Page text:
No wind on this day, making it perfect for reflections.
Here is a biblical study of the term desire. I thought it would be beneficial, in my study of prayer, to get a thorough understanding of this term desire, since prayer has so much to do with it. The biblical meaning of desire is quite broad. In my study I found sixteen Hebrew and Greek words translated as desire, and have put them in the following six categories:
To delight in: Hebrew – chapets, taavah. This term, as indicated by these two Hebrew words and their verses, convey the idea of delighting in, to be pleased with, satisfied with, and to incline toward. Thus the meaning here is that when we desire a thing it brings us pleasure and satisfaction, and we are drawn toward it. The desire could be for good or for evil. Most of the references I found in conjunction with these words…
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This is our eighteenth study. Please click HERE for an intro to this study.
25 “Woe to you, teachers of the law and Pharisees, you hypocrites! You clean the outside of the cup and dish, but inside they are full of greed and self-indulgence. 26 Blind Pharisee! First clean the inside of the cup and dish, and then the outside also will be clean.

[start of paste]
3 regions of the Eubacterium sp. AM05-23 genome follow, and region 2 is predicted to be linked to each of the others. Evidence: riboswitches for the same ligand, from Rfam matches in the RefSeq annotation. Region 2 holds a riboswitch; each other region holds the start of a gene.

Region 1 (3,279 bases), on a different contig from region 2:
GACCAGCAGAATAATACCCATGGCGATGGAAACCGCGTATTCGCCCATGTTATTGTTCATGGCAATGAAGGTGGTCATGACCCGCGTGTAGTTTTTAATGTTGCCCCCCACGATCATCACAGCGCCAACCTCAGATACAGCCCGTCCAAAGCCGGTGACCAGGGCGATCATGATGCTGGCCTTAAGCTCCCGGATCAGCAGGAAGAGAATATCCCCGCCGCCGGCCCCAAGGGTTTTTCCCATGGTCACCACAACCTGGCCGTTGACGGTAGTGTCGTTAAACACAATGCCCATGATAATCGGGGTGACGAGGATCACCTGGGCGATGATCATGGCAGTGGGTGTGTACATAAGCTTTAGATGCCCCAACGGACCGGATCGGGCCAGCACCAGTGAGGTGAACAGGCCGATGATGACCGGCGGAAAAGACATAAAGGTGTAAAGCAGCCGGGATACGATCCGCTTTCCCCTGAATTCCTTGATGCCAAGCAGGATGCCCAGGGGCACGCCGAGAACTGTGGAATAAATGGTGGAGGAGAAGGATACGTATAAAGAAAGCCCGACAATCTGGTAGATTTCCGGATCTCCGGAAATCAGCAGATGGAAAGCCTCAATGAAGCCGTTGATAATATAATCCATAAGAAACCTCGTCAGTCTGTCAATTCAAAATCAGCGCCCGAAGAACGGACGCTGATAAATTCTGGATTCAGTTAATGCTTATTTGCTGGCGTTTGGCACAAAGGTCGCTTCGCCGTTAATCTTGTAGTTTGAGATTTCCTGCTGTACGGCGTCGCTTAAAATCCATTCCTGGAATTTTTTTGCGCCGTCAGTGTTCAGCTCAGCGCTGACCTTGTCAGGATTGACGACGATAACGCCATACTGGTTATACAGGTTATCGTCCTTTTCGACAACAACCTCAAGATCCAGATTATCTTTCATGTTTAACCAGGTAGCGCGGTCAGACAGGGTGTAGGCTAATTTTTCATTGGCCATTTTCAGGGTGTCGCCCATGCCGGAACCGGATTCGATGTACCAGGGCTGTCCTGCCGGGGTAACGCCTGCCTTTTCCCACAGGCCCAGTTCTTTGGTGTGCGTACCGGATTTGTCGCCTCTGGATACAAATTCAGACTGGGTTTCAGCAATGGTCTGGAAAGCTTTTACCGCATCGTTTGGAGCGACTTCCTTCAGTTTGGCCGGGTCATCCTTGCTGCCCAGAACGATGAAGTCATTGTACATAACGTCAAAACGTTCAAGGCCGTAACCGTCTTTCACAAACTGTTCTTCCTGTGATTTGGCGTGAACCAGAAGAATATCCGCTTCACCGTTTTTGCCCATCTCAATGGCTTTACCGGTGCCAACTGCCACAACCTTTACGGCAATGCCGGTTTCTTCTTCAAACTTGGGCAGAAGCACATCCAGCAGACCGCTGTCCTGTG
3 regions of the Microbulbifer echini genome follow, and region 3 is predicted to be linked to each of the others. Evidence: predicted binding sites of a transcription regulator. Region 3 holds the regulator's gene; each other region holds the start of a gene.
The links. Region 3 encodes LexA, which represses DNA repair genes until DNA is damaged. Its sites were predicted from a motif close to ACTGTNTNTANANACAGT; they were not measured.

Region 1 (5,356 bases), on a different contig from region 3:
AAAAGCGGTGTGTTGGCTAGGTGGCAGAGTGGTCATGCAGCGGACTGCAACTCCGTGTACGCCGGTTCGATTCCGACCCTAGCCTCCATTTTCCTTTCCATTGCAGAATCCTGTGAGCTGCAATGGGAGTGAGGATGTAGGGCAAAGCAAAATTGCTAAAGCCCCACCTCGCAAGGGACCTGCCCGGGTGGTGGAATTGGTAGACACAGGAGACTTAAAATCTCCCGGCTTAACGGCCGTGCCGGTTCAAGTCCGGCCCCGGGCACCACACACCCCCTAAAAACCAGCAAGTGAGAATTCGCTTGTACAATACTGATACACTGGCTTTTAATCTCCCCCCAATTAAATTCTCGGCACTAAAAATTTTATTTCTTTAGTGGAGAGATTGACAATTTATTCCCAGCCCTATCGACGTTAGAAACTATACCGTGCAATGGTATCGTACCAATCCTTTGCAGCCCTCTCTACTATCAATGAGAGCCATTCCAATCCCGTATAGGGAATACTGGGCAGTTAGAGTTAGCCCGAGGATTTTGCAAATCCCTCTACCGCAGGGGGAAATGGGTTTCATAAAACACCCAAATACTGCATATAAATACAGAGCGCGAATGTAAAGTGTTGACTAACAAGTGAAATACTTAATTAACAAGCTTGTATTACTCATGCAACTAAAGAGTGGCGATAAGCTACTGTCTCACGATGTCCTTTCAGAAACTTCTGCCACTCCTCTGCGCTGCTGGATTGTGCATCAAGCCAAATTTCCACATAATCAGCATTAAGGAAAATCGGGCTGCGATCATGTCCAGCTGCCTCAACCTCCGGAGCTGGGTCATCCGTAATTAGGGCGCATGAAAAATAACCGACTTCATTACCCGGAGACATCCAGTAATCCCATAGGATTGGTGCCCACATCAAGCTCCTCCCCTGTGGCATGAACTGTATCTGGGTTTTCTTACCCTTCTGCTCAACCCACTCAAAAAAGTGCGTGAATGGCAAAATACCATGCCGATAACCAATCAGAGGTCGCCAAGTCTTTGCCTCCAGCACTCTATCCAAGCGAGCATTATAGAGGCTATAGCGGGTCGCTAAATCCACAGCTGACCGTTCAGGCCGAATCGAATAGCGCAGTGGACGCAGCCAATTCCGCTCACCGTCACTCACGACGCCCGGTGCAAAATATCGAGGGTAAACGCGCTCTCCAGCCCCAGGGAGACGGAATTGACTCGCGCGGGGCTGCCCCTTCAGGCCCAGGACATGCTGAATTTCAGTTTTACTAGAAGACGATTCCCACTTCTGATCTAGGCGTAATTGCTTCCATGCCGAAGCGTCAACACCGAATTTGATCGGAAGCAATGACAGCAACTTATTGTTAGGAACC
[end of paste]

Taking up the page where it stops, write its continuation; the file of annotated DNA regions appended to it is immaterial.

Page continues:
The Pharisees lived as if external appearances were more important than what was inside of the life. They cared more about appearances than about the heart. They cared more about the body than the soul. Of course, they cared nothing about the soul because they were not converted; they had no spiritual life in them. All they knew to do was to clean up what they could see and what other could see. They were blind to God. They had no spiritual eyes.
If we want to be pure and holy for the Lord we must start with the inside of the live. First, give yourself to God and His son. Believe in Him. Then use His word to clean up your heart and soul, and your mind and thoughts. And pray regularly. As you do this you will find that your body will be healthier too.
The forms of prayer are simply the various expressions of our personal life toward God that agree with the various moods or attitudes we have or choose to have. Thus the many forms of prayer are quite endless, for there are as many forms of prayer as man has characteristics of personal life—as he has moods or attitudes. Here are ten forms of prayer, which I will describe briefly:
1. The prayer of adoration. We should adore God in all our praying, but generally, this is the way we should begin our prayers (and our day)—saying, “Hallowed be Thy name.”